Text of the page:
T Nation

Welfare Checks Tied to Grades/Attendance

http://www.foxnews.com/politics/2013/01/28/tennessee-wants-to-tie-welfare-benefits-to-good-grades/

I just had a conversation about this type of idea with a friend of mine that has been teaching for 10 years in the public school system. My mother also taught for over 25 years in the public school system and the biggest issues both face are the students that are on some type of entitlement and their inability of their parents to engage and help their children out. If the money stops flowing then the parents might get involved.

I think incentivizing kids themselves to work harder & behave better would be a much better strategy.

Tweaking welfare checks on the basis of school performance is just going add more fuel to various: Elitist/ social class arguments.

I know, if I was a lil kid again & I knew the benefits my parents received were being affected purely because I wasn’t hitting a certain grade, this likely wouldn’t have motivated me to try harder, it would have just made even more convinced than I already was that schools/governments care much more in reality about grades/statistics as opposed to actually cultivating raw ABILITY.

But hey, I am a contrarian…so, maybe this is a good idea…I can just see a lot more negatives than positives with it.

I like this. Good students are made good students by good parents. If this pushes some mothers to suddenly start taking an interest in Johnny’s attendance record, then it’s worth it.

I think that would be like putting a Band-Aid on a broken leg. Our society frowns on discipline and rewards laziness. You can’t motivate the kids if the parents make a living by sitting on their asses.

How about combining the Welfare and Employment services and offer jobs to the parents? Maybe use it like a temp service. Farmer Brown needs his tomatoes picked and is willing to pay $10 an hour? We have unemployed people right here!

Don’t want to pick tomatoes, eh? So then, the part about desperately looking for a job was a lie. Benefits denied. NEXT!

I have absolutely no problem with helping people through rough spots or when they need a helping hand. That’s what we are supposed to do as civilized people. I have a HUGE problem with rewarding the laziness and excuses and belly-aching of people who take advantage of the system. So long as we continue to do so, you cannot motivate people to do better for themselves and their families.

I don’t see how it will pass , it would be way to difficult to implement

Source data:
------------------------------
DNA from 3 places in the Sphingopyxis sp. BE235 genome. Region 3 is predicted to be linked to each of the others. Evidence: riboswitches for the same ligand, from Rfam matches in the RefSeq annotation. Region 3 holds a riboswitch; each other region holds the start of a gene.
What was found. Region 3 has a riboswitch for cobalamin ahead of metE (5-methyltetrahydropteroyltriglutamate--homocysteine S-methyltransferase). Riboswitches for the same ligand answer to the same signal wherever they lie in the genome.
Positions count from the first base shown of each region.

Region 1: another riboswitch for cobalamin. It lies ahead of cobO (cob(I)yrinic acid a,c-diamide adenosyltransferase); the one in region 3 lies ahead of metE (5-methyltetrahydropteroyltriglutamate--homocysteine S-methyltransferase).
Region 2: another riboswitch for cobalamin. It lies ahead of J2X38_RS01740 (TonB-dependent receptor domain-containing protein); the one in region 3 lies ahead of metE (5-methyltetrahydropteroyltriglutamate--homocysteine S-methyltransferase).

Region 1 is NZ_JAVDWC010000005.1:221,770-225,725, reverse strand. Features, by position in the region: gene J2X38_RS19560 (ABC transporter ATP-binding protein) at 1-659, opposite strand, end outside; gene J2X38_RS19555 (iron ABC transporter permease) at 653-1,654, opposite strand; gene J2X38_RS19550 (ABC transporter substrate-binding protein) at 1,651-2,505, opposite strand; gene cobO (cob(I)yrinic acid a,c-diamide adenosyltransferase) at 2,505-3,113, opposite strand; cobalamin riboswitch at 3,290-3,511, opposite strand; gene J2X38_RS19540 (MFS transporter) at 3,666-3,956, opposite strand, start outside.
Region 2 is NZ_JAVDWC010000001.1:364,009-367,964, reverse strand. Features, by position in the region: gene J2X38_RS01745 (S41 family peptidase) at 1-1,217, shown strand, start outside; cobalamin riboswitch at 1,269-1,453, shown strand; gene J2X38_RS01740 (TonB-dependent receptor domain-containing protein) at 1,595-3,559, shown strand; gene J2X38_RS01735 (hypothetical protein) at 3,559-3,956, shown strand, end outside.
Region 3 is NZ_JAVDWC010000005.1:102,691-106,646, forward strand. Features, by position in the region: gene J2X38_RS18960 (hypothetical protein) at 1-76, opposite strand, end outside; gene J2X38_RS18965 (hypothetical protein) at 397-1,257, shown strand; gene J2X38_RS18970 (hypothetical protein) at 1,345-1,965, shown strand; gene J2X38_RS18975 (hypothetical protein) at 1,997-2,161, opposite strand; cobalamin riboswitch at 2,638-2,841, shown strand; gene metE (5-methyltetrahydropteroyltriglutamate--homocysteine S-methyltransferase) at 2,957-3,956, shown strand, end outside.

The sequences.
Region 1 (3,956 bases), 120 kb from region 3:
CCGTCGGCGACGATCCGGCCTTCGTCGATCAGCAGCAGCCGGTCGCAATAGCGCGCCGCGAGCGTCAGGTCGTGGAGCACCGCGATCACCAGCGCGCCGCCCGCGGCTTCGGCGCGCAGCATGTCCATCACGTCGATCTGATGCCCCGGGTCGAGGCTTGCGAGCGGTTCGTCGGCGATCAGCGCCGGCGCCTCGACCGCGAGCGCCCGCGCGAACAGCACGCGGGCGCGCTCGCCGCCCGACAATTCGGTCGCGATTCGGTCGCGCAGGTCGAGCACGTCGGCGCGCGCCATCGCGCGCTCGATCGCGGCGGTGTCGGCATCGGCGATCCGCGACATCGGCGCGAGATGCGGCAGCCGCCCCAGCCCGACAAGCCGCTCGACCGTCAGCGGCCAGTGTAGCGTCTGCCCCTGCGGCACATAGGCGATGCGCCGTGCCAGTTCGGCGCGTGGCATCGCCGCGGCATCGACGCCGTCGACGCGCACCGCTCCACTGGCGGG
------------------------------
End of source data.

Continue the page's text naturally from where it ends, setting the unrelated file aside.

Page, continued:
I would love to have the answer, but I will tell you all the current system is broken, and something needs to be done. Doing something is better than doing nothing, and that is my opinion. I want everyone to succeed. I want to help people who actually need help. I would prefer more accountability, and not just send a check or reloading a debit card.

Chicago tried paying students to get better grades, I don’t see why the above idea is any worse.

[quote]MaximusB wrote:
Chicago tried paying students to get better grades, I don’t see why the above idea is any worse. [/quote]

Paying for grades is a reward. This is messing with money these people are ENTITLED to. Totally worse.

[quote]dmaddox wrote:
I would love to have the answer, but I will tell you all the current system is broken, and something needs to be done. Doing something is better than doing nothing, and that is my opinion. I want everyone to succeed. I want to help people who actually need help. I would prefer more accountability, and not just send a check or reloading a debit card.[/quote]

Couldn’t agree more.

[quote]JayPierce wrote:
Our society frowns on discipline and rewards laziness. You can’t motivate the kids if the parents make a living by sitting on their asses.
[/quote]

It is blanket statements like this that make these conversations absolutely worthless.

Our society happens to be one of the most productive in the world. We work longer hours and accomplish more work during those hours than essentially any other fully-developed country; even manufacturing powerhouses like China are less productive. The three in one hundred Americans who are chronically unemployed outside of recessions and weak recoveries–many of whom suffer from various mental illnesses–do not define a nation in which the other ninety-seven are among the best workers there are.